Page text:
Europe won't stop being socially progressive

I don't want it to sound like I think I'm smarter than Robert Kuttner at The American Prospect but in his column on Huffington Post today Kuttner makes many of the same damn errors in analyzing European political trends that so many in this country make. Primarily, he's trying to make Europe be a prop for the American left.

Here's the gist of his argument: the European left co-opted the market liberalizations of the last 25 years and have thus lost their ability to serve as a viable opposition to nationalist and conservative parties, thus endangering Europe's sweet sweet welfare state.

In Kuttner's own words,
For a generation, the European center-left has embraced essentially the same version of global laissez-faire and liberated finance as the center-right parties, tempered by only a marginally better version of the welfare state. The common formula is: liberalized capital markets; freer global trade; reduced protections for workers; flatter taxes. The very phrase, "center-left" is an emblem of the capitulation to global finance. Thus, leading moderately left parties have scant alternatives to offer voters at a time when free market capitalism has thoroughly disgraced itself.

First, free market capitalism hasn't throughly disgraced itself, unregulated speculative financial schemes have disgraced themselves, as they do from time to time.

Otherwise, Kuttner's got it about right, with a few caveats. The liberalization of capital markets, at least within Europe, has been an offshoot of the Eurozone and is an expression of Europe's greater social unity, not a corruption of it. Similarly, Europe's position supports free movement of goods but, because it is the largest trading entity in the world, the rules of trade are often set by Europe, so again this isn't tearing Europe apart, it's building it up. Although corporate taxes in post-war Europe have dropped a lot, income taxes remain highly progressive, and labor reforms, like Germany's Hartz IV, remain the toughest political knots to cut. Although it's not classical socialism, it's also not the 1960's anymore. The goal is solidarity now, and Europe's doing quite well at that.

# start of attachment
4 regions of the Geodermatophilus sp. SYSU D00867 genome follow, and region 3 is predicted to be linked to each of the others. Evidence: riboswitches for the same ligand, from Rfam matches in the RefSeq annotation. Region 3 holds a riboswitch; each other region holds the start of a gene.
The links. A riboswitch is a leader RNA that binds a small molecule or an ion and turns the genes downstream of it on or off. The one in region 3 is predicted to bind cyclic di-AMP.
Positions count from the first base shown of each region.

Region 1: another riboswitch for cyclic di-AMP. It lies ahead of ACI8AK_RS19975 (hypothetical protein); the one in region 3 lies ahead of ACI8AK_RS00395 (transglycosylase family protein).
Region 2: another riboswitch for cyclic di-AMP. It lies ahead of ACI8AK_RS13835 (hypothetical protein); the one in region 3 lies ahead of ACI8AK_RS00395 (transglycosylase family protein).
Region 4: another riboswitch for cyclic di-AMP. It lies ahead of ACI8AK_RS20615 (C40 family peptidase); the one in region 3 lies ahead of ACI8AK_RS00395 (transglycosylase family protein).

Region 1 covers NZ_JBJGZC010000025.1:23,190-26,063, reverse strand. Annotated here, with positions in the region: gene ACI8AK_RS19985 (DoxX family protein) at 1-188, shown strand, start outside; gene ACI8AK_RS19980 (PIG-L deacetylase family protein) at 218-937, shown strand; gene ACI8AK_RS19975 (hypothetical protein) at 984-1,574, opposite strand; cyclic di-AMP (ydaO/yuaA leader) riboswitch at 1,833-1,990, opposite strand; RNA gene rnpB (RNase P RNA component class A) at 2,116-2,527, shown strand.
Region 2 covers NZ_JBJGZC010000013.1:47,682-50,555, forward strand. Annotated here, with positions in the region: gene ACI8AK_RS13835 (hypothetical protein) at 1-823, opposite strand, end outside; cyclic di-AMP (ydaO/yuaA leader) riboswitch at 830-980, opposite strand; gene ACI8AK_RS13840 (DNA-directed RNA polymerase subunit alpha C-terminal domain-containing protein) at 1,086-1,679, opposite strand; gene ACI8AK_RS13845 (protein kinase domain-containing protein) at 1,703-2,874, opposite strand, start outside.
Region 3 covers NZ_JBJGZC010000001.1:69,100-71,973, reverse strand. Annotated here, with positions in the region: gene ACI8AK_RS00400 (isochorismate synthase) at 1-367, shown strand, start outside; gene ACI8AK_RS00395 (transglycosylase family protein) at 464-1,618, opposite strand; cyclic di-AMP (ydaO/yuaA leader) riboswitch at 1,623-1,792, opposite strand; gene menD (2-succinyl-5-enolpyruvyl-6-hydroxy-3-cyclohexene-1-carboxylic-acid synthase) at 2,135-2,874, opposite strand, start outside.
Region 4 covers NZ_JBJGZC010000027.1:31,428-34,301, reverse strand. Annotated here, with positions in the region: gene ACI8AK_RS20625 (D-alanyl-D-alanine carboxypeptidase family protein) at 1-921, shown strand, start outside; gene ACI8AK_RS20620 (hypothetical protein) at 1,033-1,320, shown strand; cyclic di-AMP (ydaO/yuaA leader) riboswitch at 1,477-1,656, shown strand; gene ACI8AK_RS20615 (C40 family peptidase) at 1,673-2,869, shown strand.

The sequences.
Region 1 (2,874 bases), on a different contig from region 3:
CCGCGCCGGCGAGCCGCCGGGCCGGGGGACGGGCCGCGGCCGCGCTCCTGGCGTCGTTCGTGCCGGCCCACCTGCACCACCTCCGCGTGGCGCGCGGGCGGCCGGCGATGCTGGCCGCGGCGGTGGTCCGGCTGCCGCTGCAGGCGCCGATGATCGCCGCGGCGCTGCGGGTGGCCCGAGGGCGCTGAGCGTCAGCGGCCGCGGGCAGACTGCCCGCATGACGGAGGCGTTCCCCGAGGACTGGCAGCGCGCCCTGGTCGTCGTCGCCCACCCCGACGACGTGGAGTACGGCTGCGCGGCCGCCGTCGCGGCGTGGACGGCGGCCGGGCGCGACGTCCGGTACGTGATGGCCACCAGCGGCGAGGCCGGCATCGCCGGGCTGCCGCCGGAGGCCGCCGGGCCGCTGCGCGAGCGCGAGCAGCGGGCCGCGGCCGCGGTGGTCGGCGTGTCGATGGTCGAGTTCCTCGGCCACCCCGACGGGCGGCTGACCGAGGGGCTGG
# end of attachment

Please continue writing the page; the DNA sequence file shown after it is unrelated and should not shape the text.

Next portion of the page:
Kuttner's concern for Europe's degrading social systems is unfounded. He further demonstrates unfamiliarity with Europe's political structures when he says,
The EU, once a possible instrument of social democracy on one continent, itself has become something of a Trojan Horse. Its basic document, the Maastricht Treaty, makes free movement of capital, goods, services, and persons a core constitutional doctrine. Social protections are secondary.

Again, fundamental error: the Maastricht Treaty is not the EU's basic document, although it is the document containing several of the institutions we associate with Europe, such as the Euro currency and the European Parlament. Social protections were certainly left out of Maastricht, largely at the insistence of the United Kingdom, to ensure that members at the periphery would not be weighed down by the heavy social systems of the 'engine' of Europe's economy, Germany.